Eric Turkewitz at New York Personal Injury Law Blog lays out in a post he calls “To Tell the Truth: Which Doctor’s Signature is the Real One?” some evidence that whatever is happening on the defense side of personal injury medical examinations, it smells just as bad as any fraud being perpetrated by a scammer under indictment.
Over the transom this week sails medical reports allegedly signed under oath by one Joseph Tuvia, M.D., who’s been doing medical-legal reviews of radiology films since about 1996. He was reviewing, back then, a thousand films a year, and was doing 95% of it for the defense.
As you might guess from the title of this post, the questions today revolve again around potential perjury, not from the witness stand but by signing medical-legal reports under penalty of perjury. Or, perhaps, by having others sign his name.
This goes to one of the bedrock assumptions that underlie law, that a signature made “under penalty of perjury” actually means something. Judges buy into it. Lawyers buy into it. The law buys into it. Once a signed document shows up in court, we all fawn over it as if it’s real. If it’s not, then the fabric of litigation begins to unravel. More to the point, then it can constitute the crime of perjury. You know crimes, those things that are against the law, worthy of prosecution and in many instances, prison?
Is there an exemption from crime by doctors? Is there a special dispensation for doctors when they’re being paid by insurance companies to opine that the guy hit by a Mack truck with two severed legs barely suffered a sprain?
Eric puts together four reports from Dr. Tuvia. Does anything look awry here?
As Eric puts it:
But who, in this case, is actually signing under penalty of perjury? Do any of those signatures belong to Dr. Tuvia? Do they belong to someone on the support staff? Do they belong to a broker funneling business to the medical practice on behalf of the insurance company?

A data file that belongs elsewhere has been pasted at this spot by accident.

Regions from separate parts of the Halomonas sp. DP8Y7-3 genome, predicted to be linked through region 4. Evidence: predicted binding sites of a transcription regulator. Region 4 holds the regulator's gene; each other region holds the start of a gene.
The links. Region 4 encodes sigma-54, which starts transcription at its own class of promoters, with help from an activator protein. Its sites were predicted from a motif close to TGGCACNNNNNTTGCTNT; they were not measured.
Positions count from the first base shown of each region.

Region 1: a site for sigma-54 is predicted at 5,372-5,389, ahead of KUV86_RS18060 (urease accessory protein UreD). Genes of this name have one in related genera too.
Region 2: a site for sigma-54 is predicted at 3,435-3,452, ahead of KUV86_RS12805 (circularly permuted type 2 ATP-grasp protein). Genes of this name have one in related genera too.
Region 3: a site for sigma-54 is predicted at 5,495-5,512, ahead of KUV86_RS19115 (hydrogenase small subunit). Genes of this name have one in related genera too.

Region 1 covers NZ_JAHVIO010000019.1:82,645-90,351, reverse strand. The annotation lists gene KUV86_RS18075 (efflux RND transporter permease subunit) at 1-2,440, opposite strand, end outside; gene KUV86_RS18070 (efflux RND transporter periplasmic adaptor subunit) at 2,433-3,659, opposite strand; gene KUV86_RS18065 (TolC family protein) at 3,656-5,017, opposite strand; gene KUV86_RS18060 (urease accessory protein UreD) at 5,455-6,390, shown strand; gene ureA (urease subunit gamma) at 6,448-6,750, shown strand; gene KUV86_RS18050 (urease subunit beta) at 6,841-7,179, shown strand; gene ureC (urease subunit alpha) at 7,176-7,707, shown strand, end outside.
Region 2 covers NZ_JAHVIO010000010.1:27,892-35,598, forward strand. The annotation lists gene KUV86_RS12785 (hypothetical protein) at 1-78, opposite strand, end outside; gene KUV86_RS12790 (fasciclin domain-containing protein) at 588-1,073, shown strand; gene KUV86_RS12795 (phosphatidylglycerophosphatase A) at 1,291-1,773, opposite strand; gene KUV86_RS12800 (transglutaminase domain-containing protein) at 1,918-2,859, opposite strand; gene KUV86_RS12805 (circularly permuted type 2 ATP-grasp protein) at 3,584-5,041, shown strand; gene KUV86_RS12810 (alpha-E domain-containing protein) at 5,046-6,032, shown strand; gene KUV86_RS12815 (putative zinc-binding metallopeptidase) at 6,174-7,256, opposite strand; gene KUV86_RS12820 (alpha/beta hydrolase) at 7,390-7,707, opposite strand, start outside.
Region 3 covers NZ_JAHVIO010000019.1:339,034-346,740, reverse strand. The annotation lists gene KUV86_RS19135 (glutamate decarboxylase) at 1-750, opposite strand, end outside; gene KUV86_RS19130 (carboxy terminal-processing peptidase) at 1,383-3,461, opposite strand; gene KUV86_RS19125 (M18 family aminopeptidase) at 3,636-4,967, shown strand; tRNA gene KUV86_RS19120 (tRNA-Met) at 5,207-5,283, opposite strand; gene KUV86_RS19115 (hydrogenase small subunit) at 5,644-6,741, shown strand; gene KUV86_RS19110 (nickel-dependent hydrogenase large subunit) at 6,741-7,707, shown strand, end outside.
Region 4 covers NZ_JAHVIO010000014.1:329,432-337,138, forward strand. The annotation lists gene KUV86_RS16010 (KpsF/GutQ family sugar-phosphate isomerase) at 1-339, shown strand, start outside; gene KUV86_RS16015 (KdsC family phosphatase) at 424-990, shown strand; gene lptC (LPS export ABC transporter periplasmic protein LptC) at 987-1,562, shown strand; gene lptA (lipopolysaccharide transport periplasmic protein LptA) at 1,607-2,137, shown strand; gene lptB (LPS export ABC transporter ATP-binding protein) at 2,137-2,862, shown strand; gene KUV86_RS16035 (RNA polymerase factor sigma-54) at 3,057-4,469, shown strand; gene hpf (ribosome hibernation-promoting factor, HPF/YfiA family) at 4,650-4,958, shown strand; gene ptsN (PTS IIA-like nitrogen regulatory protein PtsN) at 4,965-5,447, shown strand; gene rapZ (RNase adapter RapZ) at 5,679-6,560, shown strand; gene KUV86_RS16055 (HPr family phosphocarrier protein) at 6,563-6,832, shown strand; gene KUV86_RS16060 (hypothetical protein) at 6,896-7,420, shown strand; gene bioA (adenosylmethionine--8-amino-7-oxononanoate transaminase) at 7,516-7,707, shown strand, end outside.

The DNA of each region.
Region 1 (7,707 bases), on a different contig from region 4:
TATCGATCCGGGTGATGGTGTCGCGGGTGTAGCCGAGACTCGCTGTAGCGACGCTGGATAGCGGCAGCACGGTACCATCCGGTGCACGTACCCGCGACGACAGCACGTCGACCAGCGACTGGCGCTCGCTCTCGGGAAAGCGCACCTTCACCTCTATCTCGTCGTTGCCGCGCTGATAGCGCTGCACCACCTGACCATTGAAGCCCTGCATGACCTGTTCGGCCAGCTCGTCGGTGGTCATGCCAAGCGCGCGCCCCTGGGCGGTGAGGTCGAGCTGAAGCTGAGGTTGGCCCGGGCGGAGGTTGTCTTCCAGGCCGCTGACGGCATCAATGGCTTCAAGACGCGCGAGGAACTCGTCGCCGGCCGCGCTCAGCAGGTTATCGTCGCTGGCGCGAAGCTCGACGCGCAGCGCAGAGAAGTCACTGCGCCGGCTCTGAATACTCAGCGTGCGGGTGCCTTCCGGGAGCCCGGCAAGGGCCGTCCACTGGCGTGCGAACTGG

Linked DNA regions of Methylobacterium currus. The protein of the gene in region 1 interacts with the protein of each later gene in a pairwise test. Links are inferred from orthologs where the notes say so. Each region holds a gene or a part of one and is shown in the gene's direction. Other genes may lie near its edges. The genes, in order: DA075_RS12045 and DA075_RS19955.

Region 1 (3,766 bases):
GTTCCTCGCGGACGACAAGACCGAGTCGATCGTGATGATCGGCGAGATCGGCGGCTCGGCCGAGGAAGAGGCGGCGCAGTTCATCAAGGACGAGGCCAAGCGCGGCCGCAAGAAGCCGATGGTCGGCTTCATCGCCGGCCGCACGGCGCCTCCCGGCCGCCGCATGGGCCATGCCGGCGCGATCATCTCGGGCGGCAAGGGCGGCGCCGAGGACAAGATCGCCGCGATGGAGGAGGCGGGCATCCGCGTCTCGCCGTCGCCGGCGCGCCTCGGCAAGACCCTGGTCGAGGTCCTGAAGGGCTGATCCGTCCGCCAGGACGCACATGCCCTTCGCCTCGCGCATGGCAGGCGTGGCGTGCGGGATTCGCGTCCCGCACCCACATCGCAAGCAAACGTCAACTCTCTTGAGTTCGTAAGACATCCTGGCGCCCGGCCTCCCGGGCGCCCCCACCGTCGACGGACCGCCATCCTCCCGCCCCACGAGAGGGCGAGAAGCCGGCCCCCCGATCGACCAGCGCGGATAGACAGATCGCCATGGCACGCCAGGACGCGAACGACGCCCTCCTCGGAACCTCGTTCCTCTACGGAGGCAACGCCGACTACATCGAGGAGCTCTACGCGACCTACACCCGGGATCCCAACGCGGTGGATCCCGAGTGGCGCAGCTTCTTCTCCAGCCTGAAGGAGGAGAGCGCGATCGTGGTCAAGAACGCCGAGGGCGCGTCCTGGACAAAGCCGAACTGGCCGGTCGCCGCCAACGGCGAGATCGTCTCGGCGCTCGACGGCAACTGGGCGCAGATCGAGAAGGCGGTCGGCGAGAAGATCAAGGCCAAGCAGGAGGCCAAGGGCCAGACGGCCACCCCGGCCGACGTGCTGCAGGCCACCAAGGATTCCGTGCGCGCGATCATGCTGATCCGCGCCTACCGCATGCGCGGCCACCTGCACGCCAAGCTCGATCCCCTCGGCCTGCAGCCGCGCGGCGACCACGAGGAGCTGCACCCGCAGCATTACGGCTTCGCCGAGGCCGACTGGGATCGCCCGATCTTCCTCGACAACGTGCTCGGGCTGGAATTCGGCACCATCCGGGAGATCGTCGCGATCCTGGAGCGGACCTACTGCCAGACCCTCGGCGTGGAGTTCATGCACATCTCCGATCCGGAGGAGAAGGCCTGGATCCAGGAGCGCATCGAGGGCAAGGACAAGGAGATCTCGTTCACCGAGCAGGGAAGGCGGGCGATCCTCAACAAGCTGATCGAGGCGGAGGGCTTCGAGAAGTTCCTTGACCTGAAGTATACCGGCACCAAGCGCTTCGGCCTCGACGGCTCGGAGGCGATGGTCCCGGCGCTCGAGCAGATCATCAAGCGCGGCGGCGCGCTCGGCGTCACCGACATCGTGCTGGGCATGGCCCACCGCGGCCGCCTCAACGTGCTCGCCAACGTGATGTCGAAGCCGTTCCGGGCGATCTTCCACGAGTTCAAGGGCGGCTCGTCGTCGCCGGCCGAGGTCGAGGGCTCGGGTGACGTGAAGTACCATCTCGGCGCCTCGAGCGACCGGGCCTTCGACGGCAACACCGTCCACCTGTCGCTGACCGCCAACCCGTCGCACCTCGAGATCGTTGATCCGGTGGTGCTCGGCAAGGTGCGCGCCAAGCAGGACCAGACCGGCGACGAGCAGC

Is anyone changing the report after it’s dictated? Would Dr. Tuvia even know?
Is anyone laughing about this?
If these were mortgages and some bank lost twelve bucks, chances are particularly good that some prosecutor somewhere would be preparing his press release to announce an indictment. So are they investigating the fact that these reports, executed under penalty of perjury, are being used by courts to determine whether people who claim damages have been injured or are fakers? Somebody is a faker here, but it’s not the injured party.
People in the personal injury defense biz would likely slough this off, saying that physicians are very busy, very important people, whose time is far too valuable to sign their own name to reports whose validity is accepted because they are made under penalty of perjury. Seriously? The half-second it takes to sign is more than these very important docs can handle?
But far, far more importantly, if they can’t be bothered to sign their own reports, do they read them? Do they even write them? They don’t get paid extra for making sure the report they dictated (or pulled out of their library of possible reports concluding that the party is healthy as a horse) is right on the money. After all, they can only give five minutes, tops, to the actual examination. What do you expect of these poor guys?
To see four reports with four obviously different signatures, all in the name of one physician, is to put the lie to physical examination, and by extension, to the merit of the defense denying people who were injured just compensation. And if that’s the case, then it’s every bit the scam as if it was some hustler on the street.
As Eric properly notes, if there is pervasive fraud on the med exam side of personal injury defense, then it fundamentally undermines the integrity of the legal system and demands some very serious investigations and some very serious remedies. That this involves docs having others sign their names to reports of unknown accuracy or origin “under penalty of perjury” is ripe for prosecution.
Will the District Attorneys ever investigate? Will the Attorney General? Will the U.S. Attorney? How about the Insurance Frauds Bureau at the Department of Financial Services where Benjamin M. Lawsky is the Superintendent?? Or is it only individuals that get investigated while insurance companies get a free pass?
Yeah, I keep dreaming about this stuff, hoping someone in the media will wake up when they realize the scope of the issue, that someone will realize how many tens of millions or hundreds of millions are at stake, hoping that one day we will see a little more integrity in the system. Hoping that someone, somewhere, will pick up this drum and start banging on it.
Hello? Is this thing on? Is anyone out there listening? Does anyone give a damn?
This is our legal system, for better or worse, and if what these signatures suggest is happening is indeed happening, we better all give a damn because if it’s not cleaned up now, it will still be dirty when it’s your turn to need it.